Beni disaster: Unsung heroes are grains of sand that imposed over the disaster

Rolando Aparicio reports for El Deber:


Unsung heroes are grains of sand that imposed over the disaster

2014-03-05 08.24.04 amSolidarity, love and empathy. The tragedy of Beni, leaves tragic images of crude suffering. In this area, they were strangers, walking neighbors, professionals and volunteers who managed to sow the best of human nature and keep hope.

When everything in Beni appears tragedy, these help appear, aid that is not measured in tons or require acts of sacrificial giving. Beings that highlight the strength of those who put themselves in the shoes of others and with their help drive the advancement assembly that overcomes tragedies. People who embody resilience for themselves and for others.

The mother is sitting in the entrance of her flooded tent, two children eat a plate and father is leaning against a tree staring. All is desolation, until the young woman comes, like in the last days was visiting with nothing but good humor. The family changed their faces. The children come and rush to get the drawings that made for her, the mother accommodates their stuff and man remembers where to find wood for their new shelter. It is the impulse of a small human gesture.

The Doctor.

Beardless as all indigenous in the area. Bony face, wide jaw and narrow eyes. The stethoscope around his neck is part of his identity. He arrived on January 26 to Rurrenabaque, a month ago , and now the authorities fear the force to fight for their patients. “No one leaves until this child is safe,” facing the officer in charge of the helicopter departing to Trinidad. The girl has an advanced pneumonia. and need specialized help.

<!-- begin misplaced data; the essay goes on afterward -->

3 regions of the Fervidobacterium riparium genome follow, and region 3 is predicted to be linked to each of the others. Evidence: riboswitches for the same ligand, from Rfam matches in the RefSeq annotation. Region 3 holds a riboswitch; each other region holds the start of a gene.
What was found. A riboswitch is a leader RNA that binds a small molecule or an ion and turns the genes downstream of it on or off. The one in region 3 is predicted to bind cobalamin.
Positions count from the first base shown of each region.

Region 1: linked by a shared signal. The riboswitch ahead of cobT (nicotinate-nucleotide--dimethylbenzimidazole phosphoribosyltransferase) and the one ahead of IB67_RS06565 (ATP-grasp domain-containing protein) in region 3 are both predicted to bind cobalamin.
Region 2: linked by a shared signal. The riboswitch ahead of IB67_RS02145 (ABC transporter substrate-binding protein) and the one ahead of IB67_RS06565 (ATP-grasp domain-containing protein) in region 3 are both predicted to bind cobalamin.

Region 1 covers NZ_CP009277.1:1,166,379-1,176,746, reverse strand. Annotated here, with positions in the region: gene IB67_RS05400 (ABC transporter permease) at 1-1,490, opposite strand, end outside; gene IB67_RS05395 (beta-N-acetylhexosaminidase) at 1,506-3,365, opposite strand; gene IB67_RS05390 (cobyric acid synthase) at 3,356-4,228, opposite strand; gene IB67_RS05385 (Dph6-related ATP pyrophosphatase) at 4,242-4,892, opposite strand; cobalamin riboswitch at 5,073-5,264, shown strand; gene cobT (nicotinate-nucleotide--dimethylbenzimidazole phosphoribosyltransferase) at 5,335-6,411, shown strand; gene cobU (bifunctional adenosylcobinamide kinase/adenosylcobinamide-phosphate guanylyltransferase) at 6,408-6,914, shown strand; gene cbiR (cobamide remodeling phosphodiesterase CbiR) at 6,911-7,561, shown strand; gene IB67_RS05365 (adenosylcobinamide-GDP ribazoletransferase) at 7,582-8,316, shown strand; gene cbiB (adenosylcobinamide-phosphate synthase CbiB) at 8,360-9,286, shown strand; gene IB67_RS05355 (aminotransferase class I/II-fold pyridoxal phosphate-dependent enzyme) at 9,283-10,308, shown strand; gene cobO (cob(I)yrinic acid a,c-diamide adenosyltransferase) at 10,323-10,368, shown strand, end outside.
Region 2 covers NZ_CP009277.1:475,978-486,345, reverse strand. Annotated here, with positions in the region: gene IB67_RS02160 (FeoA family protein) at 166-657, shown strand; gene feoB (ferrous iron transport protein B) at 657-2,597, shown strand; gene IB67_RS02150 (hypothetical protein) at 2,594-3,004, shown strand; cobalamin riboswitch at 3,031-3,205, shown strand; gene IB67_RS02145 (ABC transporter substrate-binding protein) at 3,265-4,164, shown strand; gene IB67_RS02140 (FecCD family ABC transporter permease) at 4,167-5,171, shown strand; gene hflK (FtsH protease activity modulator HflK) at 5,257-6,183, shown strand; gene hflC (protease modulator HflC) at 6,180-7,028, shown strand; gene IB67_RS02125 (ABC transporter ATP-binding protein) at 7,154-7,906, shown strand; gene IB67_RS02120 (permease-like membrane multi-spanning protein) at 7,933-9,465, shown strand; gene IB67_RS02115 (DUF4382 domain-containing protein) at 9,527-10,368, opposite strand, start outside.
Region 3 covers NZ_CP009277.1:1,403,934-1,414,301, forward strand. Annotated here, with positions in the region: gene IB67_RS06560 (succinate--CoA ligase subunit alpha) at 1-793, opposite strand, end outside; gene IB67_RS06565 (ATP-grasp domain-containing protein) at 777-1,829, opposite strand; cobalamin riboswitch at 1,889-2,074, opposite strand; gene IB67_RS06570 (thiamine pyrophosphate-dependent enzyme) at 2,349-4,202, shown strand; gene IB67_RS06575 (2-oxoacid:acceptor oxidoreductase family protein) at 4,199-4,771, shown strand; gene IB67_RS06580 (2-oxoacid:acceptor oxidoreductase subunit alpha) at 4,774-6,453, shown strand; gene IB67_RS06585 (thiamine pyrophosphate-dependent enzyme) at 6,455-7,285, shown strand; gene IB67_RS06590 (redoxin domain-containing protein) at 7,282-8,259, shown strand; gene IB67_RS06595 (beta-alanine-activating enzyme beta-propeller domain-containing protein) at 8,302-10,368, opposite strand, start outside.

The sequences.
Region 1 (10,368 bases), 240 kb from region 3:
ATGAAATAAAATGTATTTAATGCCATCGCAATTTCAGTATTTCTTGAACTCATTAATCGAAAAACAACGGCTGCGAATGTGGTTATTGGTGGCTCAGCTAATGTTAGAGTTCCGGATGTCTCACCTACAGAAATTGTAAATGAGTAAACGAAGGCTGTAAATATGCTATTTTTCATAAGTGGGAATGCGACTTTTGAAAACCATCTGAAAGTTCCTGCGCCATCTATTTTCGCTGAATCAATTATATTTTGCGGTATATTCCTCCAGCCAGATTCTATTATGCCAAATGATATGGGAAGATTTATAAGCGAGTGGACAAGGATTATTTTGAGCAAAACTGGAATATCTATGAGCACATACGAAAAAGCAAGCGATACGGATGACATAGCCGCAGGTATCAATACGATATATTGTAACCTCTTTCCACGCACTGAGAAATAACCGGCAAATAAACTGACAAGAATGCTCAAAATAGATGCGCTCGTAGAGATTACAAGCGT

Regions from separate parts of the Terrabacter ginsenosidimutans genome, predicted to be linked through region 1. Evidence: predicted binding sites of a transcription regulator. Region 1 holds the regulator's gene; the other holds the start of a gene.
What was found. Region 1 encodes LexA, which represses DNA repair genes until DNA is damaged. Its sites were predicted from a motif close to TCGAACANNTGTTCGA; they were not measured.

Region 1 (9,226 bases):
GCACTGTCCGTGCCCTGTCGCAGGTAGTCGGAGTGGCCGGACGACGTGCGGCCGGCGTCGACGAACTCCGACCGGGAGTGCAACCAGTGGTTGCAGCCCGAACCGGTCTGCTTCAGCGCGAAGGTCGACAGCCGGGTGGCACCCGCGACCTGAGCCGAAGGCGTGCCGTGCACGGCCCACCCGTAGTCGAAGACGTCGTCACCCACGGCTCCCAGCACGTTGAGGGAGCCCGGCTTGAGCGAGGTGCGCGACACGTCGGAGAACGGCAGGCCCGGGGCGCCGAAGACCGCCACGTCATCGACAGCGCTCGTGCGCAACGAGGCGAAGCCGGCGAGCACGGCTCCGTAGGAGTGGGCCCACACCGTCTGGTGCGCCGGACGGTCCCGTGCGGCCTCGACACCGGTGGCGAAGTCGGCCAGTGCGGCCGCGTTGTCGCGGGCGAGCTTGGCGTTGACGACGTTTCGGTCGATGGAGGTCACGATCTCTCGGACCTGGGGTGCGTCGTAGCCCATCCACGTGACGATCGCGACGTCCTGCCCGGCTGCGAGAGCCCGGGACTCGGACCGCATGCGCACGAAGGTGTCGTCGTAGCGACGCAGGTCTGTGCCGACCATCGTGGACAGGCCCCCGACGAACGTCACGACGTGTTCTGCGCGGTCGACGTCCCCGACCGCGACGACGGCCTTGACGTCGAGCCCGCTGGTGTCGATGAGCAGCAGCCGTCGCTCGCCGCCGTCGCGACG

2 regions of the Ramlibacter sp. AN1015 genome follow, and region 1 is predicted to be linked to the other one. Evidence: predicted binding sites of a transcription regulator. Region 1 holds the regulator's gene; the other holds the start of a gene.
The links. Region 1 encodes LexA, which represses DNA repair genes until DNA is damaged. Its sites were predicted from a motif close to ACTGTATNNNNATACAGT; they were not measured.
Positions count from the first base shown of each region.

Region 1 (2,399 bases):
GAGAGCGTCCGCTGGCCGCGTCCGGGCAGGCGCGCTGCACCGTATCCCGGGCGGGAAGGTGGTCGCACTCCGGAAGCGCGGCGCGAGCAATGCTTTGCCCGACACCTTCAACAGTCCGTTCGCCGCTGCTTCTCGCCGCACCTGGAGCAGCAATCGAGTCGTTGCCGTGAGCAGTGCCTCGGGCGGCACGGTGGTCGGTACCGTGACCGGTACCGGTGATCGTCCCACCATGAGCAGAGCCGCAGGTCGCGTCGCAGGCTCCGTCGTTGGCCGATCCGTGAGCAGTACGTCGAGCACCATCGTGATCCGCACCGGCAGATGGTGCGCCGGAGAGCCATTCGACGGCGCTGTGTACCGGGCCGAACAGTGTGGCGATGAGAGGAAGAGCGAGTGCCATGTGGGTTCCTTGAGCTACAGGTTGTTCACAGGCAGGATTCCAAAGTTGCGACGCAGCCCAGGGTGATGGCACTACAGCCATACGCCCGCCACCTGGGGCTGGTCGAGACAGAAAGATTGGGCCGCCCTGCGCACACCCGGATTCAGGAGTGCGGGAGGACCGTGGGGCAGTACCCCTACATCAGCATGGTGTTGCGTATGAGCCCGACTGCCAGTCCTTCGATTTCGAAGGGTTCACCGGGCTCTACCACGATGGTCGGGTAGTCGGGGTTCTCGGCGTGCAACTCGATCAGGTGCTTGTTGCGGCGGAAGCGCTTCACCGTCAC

“Now the girl is out of danger in a hospital in the capital,” he says, as he prepares his bag to go towards another village where volunteer doctors are required.

The neighbor.

Thursday, February 20, when her neighborhood (and her home) sank by the storm, with mud in the face, carrying sandbags to the levee. “I lost a lot of my stuff, but helped to save my city.”

Five days later she is camping on the side of the road as many neighbors. Organize vigils for the ring containment, facing the authorities asking tarpaulins and food for those who need it and promotes collections for the communal soup suffices for everyone.

Three days ago has the added task of walking the dike preventing men to take out the contaminated fish come ashore. Is lively and energetic end, she presents herself very respectful because she knows that “she is talking to people who are starving.” But even with a machete in her hand, faces men who refuse to listen and try to sell that fish in the neighborhood. Tireless woman, it is almost impossible to pass through the area without seeing encouraging neighbors or organizing the reconstruction of the neighborhood.

The teacher.

“It is hard to find him. Now is in the capital looking for material to improvise a school, because “in our population [the material] is more than one meter immersed in water in the classroom,” he says. He is a carpenter -turned- rural teacher, social worker and community provider. Already have developed a system for most of the 100 students in the school to keep the advance out of their homes. Every day, goes for several rounds through the town (actually the refuge to which it is reduced) delivering tasks and classes inside the tents. Parents thank him because for them it is a relief to have the kids busy and away from the water and disease.